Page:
John Lennon - Imagine

Creating Melodies Using Melodic Cells

Every once in a while I take a quick glance through a portion of the Rolling Stone Magazine’s “500 Greatest Songs of All Time,” and I’m looking for similarities. I’m willing to accept, of course, that the list is highly subjective, but that doesn’t bother me much. There’s no denying that the songs on the list have been influential for many of today’s established and developing songwriters, and that’s good enough for me.

When I say that I’m looking for similarities, I mean that I’m looking at the songs on a structural level, trying to see evidence of similarities that might rise to the level of being a songwriting principle.

One aspect of songwriting that jumps out to me when I glance through the list is that most successful songs use melodies that are comprised of short, repeating melodic cells.  Here’s what I mean by that.

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Take song number 3 on that list — John Lennon’s “Imagine”, and you’ll see a perfect example. The verse starts with four short phrases. The melody of each phrase is the same: a leap upward of a major 3rd (“Imagine there’s no…”), followed by a descending tone (“..heaven”). This idea is replicated three more times:

John Lennon - Imagine - Melodic Cells

The leap upward-fall downward idea is replicated, this time in an approximate way, and slightly higher in pitch:

John Lennon - Imagine - Melodic cell

The verse finishes with a short cell that seems different at first, but when you sketch it out you notice the similarities: the moving upward, and then the descending of the shape at the end:

John Lennon - Imagine - Melodic cell

When you consider the melodies of each song in the top 10, you start to notice how important this concept of repetition of a short, melodic cell is to the success of the melody. It’s nothing new, of course. Even back in classical music times, composers would create long, attractive melodies by first creating a short melodic idea, and then replicating the idea, moving it around, but always referring back to it. Beethoven’s famous first movement of Symphony No. 5 is the best example that most people will know.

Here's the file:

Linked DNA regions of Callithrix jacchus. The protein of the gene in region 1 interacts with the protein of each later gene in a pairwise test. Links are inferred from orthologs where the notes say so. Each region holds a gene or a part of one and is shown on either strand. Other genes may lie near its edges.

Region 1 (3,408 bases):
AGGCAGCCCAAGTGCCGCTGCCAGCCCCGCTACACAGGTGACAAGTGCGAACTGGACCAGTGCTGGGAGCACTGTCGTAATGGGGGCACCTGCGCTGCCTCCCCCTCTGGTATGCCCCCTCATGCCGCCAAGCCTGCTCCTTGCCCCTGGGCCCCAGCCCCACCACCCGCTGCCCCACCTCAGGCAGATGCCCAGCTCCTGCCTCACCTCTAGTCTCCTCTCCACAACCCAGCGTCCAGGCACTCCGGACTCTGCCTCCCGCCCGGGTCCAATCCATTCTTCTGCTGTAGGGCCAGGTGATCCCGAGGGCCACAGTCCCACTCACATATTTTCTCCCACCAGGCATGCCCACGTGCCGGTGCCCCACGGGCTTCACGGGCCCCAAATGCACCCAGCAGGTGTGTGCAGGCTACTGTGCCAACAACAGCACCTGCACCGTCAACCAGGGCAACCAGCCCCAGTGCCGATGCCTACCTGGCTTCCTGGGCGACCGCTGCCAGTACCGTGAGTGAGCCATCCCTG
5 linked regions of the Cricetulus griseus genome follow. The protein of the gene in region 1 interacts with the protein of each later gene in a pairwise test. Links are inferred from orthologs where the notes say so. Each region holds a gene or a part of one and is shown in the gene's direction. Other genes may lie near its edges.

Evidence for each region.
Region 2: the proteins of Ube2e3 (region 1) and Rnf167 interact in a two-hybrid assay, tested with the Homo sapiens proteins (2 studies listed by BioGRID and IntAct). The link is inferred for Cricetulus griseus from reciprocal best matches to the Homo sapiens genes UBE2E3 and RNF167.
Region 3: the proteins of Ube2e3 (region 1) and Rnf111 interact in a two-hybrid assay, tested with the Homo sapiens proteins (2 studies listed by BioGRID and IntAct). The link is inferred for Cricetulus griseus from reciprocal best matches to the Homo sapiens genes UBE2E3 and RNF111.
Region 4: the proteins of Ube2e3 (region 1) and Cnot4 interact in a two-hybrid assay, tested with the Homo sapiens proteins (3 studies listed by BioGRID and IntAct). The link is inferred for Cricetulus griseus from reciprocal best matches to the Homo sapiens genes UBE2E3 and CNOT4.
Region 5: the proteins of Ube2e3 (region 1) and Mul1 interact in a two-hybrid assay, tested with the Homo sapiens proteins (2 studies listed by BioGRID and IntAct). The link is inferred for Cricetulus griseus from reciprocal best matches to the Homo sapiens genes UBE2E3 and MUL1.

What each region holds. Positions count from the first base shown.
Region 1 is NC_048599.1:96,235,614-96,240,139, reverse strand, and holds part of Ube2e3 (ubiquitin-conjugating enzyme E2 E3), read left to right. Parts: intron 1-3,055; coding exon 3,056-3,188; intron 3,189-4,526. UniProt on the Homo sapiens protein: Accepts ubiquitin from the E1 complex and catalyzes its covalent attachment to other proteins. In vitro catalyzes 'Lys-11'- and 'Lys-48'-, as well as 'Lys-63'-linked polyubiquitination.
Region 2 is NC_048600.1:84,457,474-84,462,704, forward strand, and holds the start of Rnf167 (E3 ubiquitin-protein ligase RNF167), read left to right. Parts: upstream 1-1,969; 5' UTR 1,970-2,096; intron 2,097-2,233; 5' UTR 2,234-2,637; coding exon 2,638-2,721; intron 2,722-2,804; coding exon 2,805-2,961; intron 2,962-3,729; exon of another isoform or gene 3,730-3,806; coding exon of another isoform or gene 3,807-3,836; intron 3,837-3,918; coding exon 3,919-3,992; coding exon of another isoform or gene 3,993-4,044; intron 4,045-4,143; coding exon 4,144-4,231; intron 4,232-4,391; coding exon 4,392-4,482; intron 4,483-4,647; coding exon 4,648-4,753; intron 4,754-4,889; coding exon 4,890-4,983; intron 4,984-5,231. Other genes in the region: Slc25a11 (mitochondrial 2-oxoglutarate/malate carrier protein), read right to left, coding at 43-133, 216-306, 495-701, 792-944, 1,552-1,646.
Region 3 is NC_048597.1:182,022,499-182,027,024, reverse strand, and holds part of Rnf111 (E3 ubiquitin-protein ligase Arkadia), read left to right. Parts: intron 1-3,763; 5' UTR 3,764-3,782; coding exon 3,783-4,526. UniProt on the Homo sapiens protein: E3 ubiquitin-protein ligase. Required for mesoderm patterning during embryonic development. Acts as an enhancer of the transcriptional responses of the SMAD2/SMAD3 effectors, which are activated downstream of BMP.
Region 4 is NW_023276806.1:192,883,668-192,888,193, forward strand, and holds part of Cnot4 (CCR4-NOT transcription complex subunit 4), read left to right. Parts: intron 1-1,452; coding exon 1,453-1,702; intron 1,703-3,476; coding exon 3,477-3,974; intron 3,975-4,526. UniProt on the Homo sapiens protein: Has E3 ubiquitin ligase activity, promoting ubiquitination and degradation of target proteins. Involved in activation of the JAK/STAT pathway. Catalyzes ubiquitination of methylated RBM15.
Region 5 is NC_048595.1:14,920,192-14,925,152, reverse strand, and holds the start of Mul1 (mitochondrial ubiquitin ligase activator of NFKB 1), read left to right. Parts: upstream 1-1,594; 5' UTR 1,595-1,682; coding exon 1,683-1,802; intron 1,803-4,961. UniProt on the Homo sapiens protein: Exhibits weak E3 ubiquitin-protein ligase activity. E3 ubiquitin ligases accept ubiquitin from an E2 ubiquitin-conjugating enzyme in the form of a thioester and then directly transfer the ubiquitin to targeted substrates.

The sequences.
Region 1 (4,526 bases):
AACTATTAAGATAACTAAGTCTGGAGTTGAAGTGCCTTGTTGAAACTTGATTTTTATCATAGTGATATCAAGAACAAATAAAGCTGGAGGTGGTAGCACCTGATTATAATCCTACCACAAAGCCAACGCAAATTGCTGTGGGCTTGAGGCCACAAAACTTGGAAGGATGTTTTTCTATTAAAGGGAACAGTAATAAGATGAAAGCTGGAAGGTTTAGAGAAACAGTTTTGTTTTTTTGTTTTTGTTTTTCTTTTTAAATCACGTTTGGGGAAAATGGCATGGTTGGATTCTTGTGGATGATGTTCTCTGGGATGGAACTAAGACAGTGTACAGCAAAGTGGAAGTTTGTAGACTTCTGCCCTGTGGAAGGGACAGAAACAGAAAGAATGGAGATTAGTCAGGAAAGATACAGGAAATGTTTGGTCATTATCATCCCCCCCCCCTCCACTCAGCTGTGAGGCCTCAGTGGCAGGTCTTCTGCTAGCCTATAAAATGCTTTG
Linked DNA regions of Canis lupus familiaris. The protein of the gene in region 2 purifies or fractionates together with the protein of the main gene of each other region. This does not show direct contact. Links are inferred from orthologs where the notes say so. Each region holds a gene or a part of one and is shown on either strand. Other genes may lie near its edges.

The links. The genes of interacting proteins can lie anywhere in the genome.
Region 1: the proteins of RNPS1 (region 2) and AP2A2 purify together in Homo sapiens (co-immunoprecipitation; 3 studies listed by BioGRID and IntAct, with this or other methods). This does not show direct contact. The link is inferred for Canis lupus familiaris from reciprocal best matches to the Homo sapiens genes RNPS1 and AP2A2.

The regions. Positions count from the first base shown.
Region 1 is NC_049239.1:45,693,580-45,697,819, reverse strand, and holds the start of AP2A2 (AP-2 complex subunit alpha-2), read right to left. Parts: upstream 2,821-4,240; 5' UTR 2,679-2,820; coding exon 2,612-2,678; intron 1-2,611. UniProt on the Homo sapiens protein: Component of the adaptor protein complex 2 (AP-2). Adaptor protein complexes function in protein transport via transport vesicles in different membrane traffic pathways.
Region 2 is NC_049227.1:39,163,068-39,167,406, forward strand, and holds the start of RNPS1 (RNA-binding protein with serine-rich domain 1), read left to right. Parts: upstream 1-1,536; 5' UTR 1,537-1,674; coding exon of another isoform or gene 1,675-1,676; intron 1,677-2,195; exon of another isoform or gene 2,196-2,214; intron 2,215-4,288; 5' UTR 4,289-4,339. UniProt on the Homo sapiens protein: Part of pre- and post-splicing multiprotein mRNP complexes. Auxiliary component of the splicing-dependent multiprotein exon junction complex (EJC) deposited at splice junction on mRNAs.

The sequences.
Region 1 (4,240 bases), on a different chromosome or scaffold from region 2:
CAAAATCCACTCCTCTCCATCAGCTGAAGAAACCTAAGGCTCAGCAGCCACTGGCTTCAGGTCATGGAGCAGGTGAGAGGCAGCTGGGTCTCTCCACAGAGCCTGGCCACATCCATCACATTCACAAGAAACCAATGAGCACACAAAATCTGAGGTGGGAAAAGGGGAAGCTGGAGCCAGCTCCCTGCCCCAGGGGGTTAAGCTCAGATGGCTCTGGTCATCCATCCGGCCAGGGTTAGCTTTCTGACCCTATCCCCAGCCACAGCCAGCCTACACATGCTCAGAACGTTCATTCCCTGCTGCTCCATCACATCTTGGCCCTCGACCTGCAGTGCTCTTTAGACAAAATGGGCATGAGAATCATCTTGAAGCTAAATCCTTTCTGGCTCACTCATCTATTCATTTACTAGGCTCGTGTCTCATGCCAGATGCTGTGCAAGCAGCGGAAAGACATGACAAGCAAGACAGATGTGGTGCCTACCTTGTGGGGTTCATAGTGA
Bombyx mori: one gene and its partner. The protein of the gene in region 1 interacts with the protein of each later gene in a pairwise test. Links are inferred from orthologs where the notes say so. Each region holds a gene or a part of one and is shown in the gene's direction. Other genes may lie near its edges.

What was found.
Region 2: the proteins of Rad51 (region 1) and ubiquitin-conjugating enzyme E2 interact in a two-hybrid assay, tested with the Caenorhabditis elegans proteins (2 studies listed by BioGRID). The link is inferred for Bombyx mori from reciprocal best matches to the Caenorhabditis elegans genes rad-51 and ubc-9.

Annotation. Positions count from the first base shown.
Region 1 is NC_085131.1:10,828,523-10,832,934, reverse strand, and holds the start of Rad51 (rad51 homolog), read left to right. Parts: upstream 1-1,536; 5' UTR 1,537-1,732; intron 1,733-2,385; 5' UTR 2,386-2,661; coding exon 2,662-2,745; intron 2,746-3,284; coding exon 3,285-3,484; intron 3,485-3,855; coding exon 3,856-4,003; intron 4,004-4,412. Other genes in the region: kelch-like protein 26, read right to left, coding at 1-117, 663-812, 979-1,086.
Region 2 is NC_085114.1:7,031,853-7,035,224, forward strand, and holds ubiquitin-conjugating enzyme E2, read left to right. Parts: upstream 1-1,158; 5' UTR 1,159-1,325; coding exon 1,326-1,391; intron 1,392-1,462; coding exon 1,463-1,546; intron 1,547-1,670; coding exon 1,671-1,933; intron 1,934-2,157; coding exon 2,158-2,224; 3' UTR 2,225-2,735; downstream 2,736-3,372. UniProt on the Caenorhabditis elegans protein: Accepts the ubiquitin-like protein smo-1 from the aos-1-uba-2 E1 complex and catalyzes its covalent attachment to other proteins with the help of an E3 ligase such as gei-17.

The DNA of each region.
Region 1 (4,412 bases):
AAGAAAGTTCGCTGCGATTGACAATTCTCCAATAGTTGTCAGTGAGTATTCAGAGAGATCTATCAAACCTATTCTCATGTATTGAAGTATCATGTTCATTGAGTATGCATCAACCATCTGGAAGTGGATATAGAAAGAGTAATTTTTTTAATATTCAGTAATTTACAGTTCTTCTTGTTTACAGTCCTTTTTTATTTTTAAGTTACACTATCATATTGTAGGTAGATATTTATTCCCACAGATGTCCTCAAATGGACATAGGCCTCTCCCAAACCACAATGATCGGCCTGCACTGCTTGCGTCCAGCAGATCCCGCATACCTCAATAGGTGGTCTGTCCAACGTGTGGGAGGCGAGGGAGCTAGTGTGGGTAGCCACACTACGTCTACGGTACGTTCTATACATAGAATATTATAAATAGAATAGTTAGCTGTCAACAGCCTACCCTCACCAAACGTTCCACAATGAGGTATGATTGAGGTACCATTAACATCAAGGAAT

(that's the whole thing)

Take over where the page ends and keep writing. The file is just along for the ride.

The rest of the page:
Think of how much the creation of a short melodic cell contributes to the success of songs like “Satisfaction”, “What’s Going On”, “Respect”, “Hey Jude”, and so on. Creating longer melodies by first composing a cell that can get repeated has some obvious and immediate advantages:

  1. It forms a kind of melodic hook.
  2. It adds a pleasant sense of predictability to the overall melody.
  3. It makes it easier to sing.
  4. It makes it easier to remember.

You’ll be pleasantly surprised that this kind of repetition often happens naturally in your songwriting process, but if it’s not happening for you, you can still take advantage of the power of melodic cells by purposely creating them. The process of doing so is not much unlike writing a song hook:

  1. Write a short 1- or 2-bar melody that sits over a 1- or 2-chord progression.
  2. Repeat this idea once or twice, and you’ve got most of your verse in place.
  3. Find a good place to break away from repetition to provide something new.

In “Imagine”, Lennon breaks away from repetition when he provides the chorus melody, which he structures to be in ABAC form.

There are very few melodies that don’t use repetition as an important organizing feature. It’s a vital part of being memorable, and important enough that you should consider it a principle of song structure.

Gary EwerWritten by Gary Ewer. Follow Gary on Twitter.

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  1. I really like this explanation of the shape of melodies – the visuals are really helpful. I use this concept a lot with my singing students to help them picture their tuning (getting them to draw a picture of the shape of the melody) , but I’d never thought about it from the songwriter’s perspective. Love it!

  2. Very Interesting Post and well explained, A close association to this

    would be (The Kernel ) used by Mc Cartney at the end of the phrases

    in the verses of YESTERDAY

    — DUM da da — all my troubles seemed so Dum da da–

    Now it looks as though they’re Dum da da — Oh I believe in Dum da da—-

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